Thursday, December 6, 2012

Making the Special Tribunal work

Last week, Sir David Baragwanath, the president of the Special Tribunal for Lebanon, visited Beirut, perhaps to remind the Lebanese that the institution he leads means business. I spoke to Baragwanath, who well understands the stakes in a tribunal that has progressed very slowly in recent years. Its credibility has suffered from a perception, on the critics’ side, that its work is politicized; and on the supporters’ side, that the United Nations investigation didn’t go far enough, accumulating woefully few facts for a broad indictment.

Baragwanath is a fine front man for the tribunal. A New Zealander with impeccable legal credentials, he succeeded the Italian Antonio Cassese in October 2011. Where Cassese was seen as a man who sometimes was willing to say too much, Baragwanath is careful not to fall into that habit, for fear of discrediting the tribunal’s work. He is blunt, however, even if that bluntness is often off the record.

As Baragwanath sees it, he has three jobs: He’s a member of the Appeals Chamber, which must deal with the sensitive matter of an unfamiliar legal jurisdiction while maintaining the integrity of the tribunal. This he must do by balancing dual requirements: to be fair and expeditious. “Every day that passes,” remarks Baragwanath, “is one in which the victims do not have their concerns addressed.”

The president must also wear a diplomatic hat, and is responsible for dealing with foreign countries, including Lebanon, to support the tribunal’s work. And third, Baragwanath has a general duty to ensure that the tribunal’s many branches function properly.

One thing that Baragwanath appears to have understood better than most is that the tribunal was established to serve a purpose beyond uncovering who killed Rafik Hariri and other victims of assassination. This makes for openness that is in refreshing contrast to the first years of the tribunal, when the prosecution seemed utterly unprepared for a public role that it had no choice but to play. Baragwanath will not allow everything he says to be published, but he will speak his mind enough for a listener to understand that he or she is not in the presence of a taciturn judge, indifferent to how the assassinations in Lebanon affected the society as a whole.

When the U.N. investigation was set up in 2005, the implicit assumption was that the Lebanese legal system did not have the means and autonomy to uncover the truth about the crime. Beyond that, the investigation was seen as a means of bolstering the Lebanese judiciary, to make it much more difficult in the future for such crimes to be repeated. The first commissioner of the U.N.’s independent investigative commission, Detlev Mehlis, was conscious of the need to be as transparent as possible with the Lebanese public, which contributed to his work as potential witnesses and therefore needed to feel secure in the effectiveness of the process.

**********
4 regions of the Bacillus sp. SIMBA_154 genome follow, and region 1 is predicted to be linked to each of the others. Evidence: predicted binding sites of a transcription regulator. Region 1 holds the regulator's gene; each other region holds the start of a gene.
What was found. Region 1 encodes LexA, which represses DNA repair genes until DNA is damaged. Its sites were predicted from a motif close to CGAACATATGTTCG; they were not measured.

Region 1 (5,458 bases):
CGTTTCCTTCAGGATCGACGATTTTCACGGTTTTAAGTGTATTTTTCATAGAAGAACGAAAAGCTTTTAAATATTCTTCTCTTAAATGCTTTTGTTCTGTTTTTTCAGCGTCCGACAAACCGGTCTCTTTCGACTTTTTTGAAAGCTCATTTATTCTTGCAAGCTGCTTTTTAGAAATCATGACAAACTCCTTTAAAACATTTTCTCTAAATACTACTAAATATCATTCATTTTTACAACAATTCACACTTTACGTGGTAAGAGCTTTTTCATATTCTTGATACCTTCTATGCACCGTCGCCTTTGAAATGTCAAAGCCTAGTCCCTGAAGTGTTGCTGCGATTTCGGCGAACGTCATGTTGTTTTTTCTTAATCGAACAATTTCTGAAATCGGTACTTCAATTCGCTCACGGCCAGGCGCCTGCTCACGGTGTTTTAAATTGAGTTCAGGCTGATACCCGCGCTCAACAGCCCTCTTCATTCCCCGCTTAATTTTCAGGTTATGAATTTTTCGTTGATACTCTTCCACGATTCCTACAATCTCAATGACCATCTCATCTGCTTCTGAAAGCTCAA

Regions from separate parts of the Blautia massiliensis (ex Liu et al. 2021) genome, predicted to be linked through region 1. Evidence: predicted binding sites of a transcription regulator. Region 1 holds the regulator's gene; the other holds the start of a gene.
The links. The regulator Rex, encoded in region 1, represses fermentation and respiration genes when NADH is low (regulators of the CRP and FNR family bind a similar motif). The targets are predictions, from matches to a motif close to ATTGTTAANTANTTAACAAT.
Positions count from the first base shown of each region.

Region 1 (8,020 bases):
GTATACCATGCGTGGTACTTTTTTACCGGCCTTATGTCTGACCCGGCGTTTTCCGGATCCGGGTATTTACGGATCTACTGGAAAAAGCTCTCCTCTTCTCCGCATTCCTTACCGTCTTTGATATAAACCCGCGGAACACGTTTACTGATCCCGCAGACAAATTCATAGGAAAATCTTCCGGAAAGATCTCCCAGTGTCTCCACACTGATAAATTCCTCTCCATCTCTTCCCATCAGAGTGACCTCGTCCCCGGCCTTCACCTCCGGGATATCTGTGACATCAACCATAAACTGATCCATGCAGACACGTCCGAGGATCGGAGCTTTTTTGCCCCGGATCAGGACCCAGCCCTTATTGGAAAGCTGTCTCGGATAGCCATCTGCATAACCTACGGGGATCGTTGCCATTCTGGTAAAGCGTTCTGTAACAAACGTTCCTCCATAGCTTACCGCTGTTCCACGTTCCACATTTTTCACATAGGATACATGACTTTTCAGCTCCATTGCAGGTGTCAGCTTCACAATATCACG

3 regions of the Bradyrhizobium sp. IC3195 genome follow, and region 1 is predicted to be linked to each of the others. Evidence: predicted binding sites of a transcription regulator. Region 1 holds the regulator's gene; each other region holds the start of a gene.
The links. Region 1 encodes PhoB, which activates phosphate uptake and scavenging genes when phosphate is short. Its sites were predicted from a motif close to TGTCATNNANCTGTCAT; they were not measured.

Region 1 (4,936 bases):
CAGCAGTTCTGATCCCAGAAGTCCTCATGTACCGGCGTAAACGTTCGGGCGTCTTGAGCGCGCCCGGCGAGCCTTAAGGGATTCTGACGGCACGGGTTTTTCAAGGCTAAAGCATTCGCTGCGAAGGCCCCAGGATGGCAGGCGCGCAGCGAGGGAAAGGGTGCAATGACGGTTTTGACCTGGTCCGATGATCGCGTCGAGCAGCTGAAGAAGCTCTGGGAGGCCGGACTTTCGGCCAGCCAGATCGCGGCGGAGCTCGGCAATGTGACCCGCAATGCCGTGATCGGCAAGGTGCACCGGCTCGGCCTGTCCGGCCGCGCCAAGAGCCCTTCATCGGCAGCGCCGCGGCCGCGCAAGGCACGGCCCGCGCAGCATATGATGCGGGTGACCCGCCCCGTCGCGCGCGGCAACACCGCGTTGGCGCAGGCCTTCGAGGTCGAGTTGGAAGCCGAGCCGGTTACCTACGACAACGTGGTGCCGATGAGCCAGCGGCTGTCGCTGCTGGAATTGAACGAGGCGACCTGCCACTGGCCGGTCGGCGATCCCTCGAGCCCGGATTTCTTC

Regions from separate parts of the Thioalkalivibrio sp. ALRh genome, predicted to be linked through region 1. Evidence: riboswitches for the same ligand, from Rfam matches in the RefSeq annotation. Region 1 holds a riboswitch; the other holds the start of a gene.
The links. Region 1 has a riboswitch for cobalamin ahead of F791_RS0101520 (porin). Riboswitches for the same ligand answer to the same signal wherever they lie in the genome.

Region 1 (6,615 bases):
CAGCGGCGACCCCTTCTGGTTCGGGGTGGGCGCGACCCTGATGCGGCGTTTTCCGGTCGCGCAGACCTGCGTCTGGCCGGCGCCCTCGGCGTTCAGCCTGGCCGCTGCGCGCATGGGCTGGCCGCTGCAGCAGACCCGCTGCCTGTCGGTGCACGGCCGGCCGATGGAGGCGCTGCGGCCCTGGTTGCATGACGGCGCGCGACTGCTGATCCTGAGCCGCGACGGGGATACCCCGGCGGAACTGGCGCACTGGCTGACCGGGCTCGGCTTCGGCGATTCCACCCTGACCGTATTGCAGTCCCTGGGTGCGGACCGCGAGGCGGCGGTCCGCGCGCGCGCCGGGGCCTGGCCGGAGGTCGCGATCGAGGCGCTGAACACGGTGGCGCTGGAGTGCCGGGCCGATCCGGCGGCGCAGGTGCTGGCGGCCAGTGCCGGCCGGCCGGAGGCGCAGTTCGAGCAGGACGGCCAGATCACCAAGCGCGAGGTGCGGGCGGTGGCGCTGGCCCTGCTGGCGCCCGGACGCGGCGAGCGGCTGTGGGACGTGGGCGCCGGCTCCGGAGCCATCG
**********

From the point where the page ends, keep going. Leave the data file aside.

When Mehlis left, the Lebanese were left with Serge Brammertz, who from a public-relations perspective was a disaster. It would be nice to say that Brammertz saw his public role as secondary to that as an investigator, yet he advanced very little in his investigation, even as he largely ignored the Lebanese. Not once did he address them directly. Brammertz seemed isolated, a careerist apparently uninterested in the implications of the crimes he was examining for Lebanese society.

Baragwanath is different and his visits to Lebanon are, partly, efforts to show that he cares. “The Lebanese people have unfinished business [with the legacy of assassinations],” he says, and the tribunal has embarked upon a number of initiatives in order to make itself known to the public and to the legal profession. Baragwanath has lectured to Lebanese lawyers’ associations and regularly meets senior judicial figures. As divisive as it may be politically, the tribunal is recognized as a legitimate body by the judiciary, as well as by the government, when that was not the case in 2009.

But one thing the tribunal will have to confront, and that Baragwanath will not discuss this on the record, is that there is a deep disconnect between the assassination of Hariri, which was always seen as a vast conspiracy, and the fact that only four individuals, most acting at the operational level, have been accused by the prosecution. What is needed for an accusation, of course, is evidence, and if the prosecutor cannot cast his net widely enough, then the inevitable conclusion is that the evidence is lacking. This tells us more about the quality of the investigation than about the tribunal or its president.

This disconnect cannot be the least of Baragwanath’s preoccupations, however, for it will influence the court’s reputation. During the proceedings, implicit questions will arise without answers. While the president’s responsibility is not to answer the questions, he cannot be eager to preside over an institution seen as wanting by the victims.

In that light, Baragwanath speaks highly of the prosecutor Norman Farrell, as he does of the head of the defense team, Francois Roux. Overall, he seems happy with his court. But again, for many Lebanese much will depend on the strength of the prosecution. For while those participating in the tribunal, Baragwanath among them, believe that the measure of success will be, in large part, whether “the verdict is impeccable,” based on the available evidence, as he puts it, what will interest the Lebanese is whether an indictment is persuasive and can stand.

For them that will be the true benchmark of success, not whether the tribunal functions in an efficient way. Sir David Baragwanath, to his credit, would seem to have that angle covered.

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